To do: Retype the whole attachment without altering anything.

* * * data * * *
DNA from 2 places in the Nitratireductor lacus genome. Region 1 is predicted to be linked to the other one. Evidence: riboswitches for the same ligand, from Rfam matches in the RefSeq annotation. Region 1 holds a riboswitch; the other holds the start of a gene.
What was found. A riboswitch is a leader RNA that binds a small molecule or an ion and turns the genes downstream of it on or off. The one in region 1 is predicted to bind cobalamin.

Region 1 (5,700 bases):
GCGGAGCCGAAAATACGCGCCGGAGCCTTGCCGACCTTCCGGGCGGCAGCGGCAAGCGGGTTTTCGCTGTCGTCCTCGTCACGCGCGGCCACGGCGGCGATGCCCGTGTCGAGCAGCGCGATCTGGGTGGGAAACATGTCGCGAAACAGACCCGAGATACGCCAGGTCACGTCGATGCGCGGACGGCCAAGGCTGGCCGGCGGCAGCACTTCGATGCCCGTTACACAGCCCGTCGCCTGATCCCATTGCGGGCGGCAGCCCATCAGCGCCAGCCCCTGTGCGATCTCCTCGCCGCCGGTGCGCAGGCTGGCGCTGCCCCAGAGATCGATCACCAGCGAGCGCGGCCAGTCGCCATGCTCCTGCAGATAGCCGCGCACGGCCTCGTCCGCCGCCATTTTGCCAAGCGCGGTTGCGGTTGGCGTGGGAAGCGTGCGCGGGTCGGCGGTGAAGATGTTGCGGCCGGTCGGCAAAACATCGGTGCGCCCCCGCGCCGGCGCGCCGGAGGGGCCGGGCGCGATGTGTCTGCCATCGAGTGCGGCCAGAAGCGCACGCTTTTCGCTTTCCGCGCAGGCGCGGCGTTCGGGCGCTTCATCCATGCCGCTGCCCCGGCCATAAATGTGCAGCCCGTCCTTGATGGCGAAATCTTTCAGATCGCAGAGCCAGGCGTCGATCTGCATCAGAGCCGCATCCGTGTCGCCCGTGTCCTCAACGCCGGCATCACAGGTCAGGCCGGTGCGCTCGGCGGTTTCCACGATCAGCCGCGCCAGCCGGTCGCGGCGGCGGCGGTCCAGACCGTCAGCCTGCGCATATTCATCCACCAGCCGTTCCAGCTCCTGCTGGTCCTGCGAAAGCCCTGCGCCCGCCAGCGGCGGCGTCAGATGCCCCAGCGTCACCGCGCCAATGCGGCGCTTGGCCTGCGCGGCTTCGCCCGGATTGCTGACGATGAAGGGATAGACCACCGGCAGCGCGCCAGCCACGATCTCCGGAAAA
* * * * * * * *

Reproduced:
DNA from 2 places in the Nitratireductor lacus genome. Region 1 is predicted to be linked to the other one. Evidence: riboswitches for the same ligand, from Rfam matches in the RefSeq annotation. Region 1 holds a riboswitch; the other holds the start of a gene.
What was found. A riboswitch is a leader RNA that binds a small molecule or an ion and turns the genes downstream of it on or off. The one in region 1 is predicted to bind cobalamin.

Region 1 (5,700 bases):
GCGGAGCCGAAAATACGCGCCGGAGCCTTGCCGACCTTCCGGGCGGCAGCGGCAAGCGGGTTTTCGCTGTCGTCCTCGTCACGCGCGGCCACGGCGGCGATGCCCGTGTCGAGCAGCGCGATCTGGGTGGGAAACATGTCGCGAAACAGACCCGAGATACGCCAGGTCACGTCGATGCGCGGACGGCCAAGGCTGGCCGGCGGCAGCACTTCGATGCCCGTTACACAGCCCGTCGCCTGATCCCATTGCGGGCGGCAGCCCATCAGCGCCAGCCCCTGTGCGATCTCCTCGCCGCCGGTGCGCAGGCTGGCGCTGCCCCAGAGATCGATCACCAGCGAGCGCGGCCAGTCGCCATGCTCCTGCAGATAGCCGCGCACGGCCTCGTCCGCCGCCATTTTGCCAAGCGCGGTTGCGGTTGGCGTGGGAAGCGTGCGCGGGTCGGCGGTGAAGATGTTGCGGCCGGTCGGCAAAACATCGGTGCGCCCCCGCGCCGGCGCGCCGGAGGGGCCGGGCGCGATGTGTCTGCCATCGAGTGCGGCCAGAAGCGCACGCTTTTCGCTTTCCGCGCAGGCGCGGCGTTCGGGCGCTTCATCCATGCCGCTGCCCCGGCCATAAATGTGCAGCCCGTCCTTGATGGCGAAATCTTTCAGATCGCAGAGCCAGGCGTCGATCTGCATCAGAGCCGCATCCGTGTCGCCCGTGTCCTCAACGCCGGCATCACAGGTCAGGCCGGTGCGCTCGGCGGTTTCCACGATCAGCCGCGCCAGCCGGTCGCGGCGGCGGCGGTCCAGACCGTCAGCCTGCGCATATTCATCCACCAGCCGTTCCAGCTCCTGCTGGTCCTGCGAAAGCCCTGCGCCCGCCAGCGGCGGCGTCAGATGCCCCAGCGTCACCGCGCCAATGCGGCGCTTGGCCTGCGCGGCTTCGCCCGGATTGCTGACGATGAAGGGATAGACCACCGGCAGCGCGCCAGCCACGATCTCCGGAAAA